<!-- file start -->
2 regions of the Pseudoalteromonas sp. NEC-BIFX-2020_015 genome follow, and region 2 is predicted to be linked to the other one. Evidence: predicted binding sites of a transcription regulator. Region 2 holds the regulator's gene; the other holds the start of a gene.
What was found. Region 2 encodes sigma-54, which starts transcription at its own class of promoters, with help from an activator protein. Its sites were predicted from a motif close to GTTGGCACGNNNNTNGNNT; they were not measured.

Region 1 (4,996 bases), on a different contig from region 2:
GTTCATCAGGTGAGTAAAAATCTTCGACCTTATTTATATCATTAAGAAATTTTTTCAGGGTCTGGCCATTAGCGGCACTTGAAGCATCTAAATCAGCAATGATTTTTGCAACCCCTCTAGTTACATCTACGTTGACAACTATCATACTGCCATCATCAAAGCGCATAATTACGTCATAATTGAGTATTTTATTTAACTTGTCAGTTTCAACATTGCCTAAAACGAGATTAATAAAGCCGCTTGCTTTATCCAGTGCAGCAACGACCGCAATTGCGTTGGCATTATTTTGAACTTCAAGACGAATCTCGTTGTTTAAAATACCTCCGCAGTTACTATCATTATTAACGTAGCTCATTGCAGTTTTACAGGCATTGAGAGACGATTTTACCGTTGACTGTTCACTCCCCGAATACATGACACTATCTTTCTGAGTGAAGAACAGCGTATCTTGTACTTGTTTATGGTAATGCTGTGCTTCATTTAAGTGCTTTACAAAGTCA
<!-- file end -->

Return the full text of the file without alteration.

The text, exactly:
2 regions of the Pseudoalteromonas sp. NEC-BIFX-2020_015 genome follow, and region 2 is predicted to be linked to the other one. Evidence: predicted binding sites of a transcription regulator. Region 2 holds the regulator's gene; the other holds the start of a gene.
What was found. Region 2 encodes sigma-54, which starts transcription at its own class of promoters, with help from an activator protein. Its sites were predicted from a motif close to GTTGGCACGNNNNTNGNNT; they were not measured.

Region 1 (4,996 bases), on a different contig from region 2:
GTTCATCAGGTGAGTAAAAATCTTCGACCTTATTTATATCATTAAGAAATTTTTTCAGGGTCTGGCCATTAGCGGCACTTGAAGCATCTAAATCAGCAATGATTTTTGCAACCCCTCTAGTTACATCTACGTTGACAACTATCATACTGCCATCATCAAAGCGCATAATTACGTCATAATTGAGTATTTTATTTAACTTGTCAGTTTCAACATTGCCTAAAACGAGATTAATAAAGCCGCTTGCTTTATCCAGTGCAGCAACGACCGCAATTGCGTTGGCATTATTTTGAACTTCAAGACGAATCTCGTTGTTTAAAATACCTCCGCAGTTACTATCATTATTAACGTAGCTCATTGCAGTTTTACAGGCATTGAGAGACGATTTTACCGTTGACTGTTCACTCCCCGAATACATGACACTATCTTTCTGAGTGAAGAACAGCGTATCTTGTACTTGTTTATGGTAATGCTGTGCTTCATTTAAGTGCTTTACAAAGTCA